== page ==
The Charter Commission proposal would downsize the City Council by eliminating all eight ward councilors, who are elected by voters in each ward, and instead provide for 12 at-large councilors elected by all voters citywide — one residing in each ward plus four residing anywhere in the city.
One effect of this change would be to make it easier for influential private developers to get projects approved. Why? Because unlike a ward councilor elected by voters of that ward, a ward councilor elected citywide could ignore concerns of abutters and still easily win re-election, simply because the city is so big. Regardless of one’s position about development, it is valuable to ensure the concerns of those most affected are at least considered; projects are often improved with neighborhood feedback.
This change will also limit who can run and win council seats. Citywide campaigns are much more expensive, so they benefit those who can self-fund or raise large amounts of money. They also benefit those connected to established political networks.
Lastly, four at-large councilors from anywhere means one ward could have five of the 12 councilors. In contrast, our current system ensures equitable representation.
As I have knocked on hundreds of doors throughout Newton the last few months, I have found that while some voters do support downsizing, they don’t support doing it by eliminating ward representation. For that reason I am one of 14 councilors proposing an alternative downsizing option — a “Plan B,” that is — reducing the City Council to sixteen members: eight ward and eight at-large. This Plan B is written in such a way that it only moves forward if the Charter Commission proposal is defeated.
So if you like the idea of downsizing but want to maintain ward councilors, vote “No” on Nov. 7. With 14 co-sponsors, a majority of the City Council, Plan B will move ahead — but only if the Charter Commission’s version is voted down Nov. 7. For more information on the campaign against the charter change, visit newtondemocracy.org.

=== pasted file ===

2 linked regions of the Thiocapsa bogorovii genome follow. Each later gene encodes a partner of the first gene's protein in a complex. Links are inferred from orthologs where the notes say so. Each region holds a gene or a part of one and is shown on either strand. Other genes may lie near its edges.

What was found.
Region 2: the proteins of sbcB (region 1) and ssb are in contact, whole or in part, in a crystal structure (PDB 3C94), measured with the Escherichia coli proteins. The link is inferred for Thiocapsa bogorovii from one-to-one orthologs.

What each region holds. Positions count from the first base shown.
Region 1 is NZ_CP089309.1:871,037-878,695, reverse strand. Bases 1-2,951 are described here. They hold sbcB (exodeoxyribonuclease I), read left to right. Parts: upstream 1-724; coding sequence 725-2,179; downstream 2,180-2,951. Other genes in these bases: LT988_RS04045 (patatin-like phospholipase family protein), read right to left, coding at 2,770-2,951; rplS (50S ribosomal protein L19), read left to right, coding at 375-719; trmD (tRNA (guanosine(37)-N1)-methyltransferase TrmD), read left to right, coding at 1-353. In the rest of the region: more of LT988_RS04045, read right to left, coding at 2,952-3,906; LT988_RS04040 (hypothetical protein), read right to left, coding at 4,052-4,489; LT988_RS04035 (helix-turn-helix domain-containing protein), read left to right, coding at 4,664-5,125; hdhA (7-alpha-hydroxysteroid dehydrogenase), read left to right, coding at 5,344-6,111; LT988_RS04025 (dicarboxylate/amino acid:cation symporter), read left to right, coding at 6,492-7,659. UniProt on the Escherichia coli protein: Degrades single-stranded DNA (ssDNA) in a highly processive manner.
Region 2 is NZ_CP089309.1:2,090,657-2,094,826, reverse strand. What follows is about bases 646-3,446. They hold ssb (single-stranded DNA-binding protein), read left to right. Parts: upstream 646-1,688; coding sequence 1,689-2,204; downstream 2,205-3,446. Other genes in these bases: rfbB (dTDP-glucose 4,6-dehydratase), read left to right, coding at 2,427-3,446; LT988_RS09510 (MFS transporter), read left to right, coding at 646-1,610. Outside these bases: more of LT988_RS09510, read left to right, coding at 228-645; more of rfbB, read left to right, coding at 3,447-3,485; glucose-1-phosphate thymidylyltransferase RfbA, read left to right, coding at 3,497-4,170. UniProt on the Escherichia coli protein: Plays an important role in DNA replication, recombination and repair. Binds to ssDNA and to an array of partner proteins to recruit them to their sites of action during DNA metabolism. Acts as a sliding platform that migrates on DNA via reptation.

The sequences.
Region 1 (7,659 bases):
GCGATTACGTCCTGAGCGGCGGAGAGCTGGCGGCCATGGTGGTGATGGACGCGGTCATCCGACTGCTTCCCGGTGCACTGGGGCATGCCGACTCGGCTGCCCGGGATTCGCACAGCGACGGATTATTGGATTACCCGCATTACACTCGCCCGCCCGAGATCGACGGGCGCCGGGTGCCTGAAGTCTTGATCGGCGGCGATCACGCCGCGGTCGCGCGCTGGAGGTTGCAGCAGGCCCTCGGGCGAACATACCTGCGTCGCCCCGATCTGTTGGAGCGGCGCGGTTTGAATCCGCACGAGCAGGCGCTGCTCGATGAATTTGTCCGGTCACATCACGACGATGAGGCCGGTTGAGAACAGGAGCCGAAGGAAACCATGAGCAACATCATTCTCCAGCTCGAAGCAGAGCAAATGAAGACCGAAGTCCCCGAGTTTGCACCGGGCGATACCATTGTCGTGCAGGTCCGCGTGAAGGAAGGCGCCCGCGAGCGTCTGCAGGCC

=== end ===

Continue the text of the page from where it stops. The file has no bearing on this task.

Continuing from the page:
Below is a fact check on the arguments made for the charter by Mr. Krintzman.
Please login to your Boston Globe account and vote NO on charter in the poll.
See the Newton Tab editorial last week supporting a NO VOTE on the CHARTER and a subsequent city council plan to give voters a different city council option in 2018:
One way or the other, our 24-member City Council appears likely to be substantially smaller in the next few years.
Now voters could have a choice about its size and composition, thanks to a docket item co-sponsored by 14 councilors, guaranteeing its approval if the full City Council can vote on the matter before year’s end.
In a nutshell, here’s the scenario: The Charter Commission has proposed a 12-member City Council, all elected at-large, to be acted upon by voters Nov. 7. If approved, this version of a smaller City Council would become effective in January 2020.
The City Council plan (which would move ahead only if the Charter Commission’s ballot initiative is rejected by voters) proposes 16 councilors, eight elected by ward only and eight citywide. This plan would be forwarded to the state Legislature as a Home Rule petition and following its anticipated approval would return for voter ratification here, perhaps as early as November 2018.
While not perfect, we think the City Council’s plan is a far better option because it would preserve exclusive ward representation. In other words, councilors elected by the ward, for the ward. This system of government has served the Garden City well since the late 19th century, ensuring that each section of the city has a representative directly accountable to its residents... and their specific needs. An entirely at-large City Council, regardless of residency requirements, would not do that.
When the League of Women Voters was collecting thousands of signatures to put the establishment of a Charter Commission on the ballot, a consensus seemed to emerge that 24 councilors was too many. We agree, but maintain residents’ best interests would not be served at all by eliminating ward councilors.
Think about this before heading to the polls in six weeks: You can protect ward representation by voting against the charter revision question while at the same time knowing a process is underway to reduce the size of City Council by a third. In our opinion, this is a sensible option.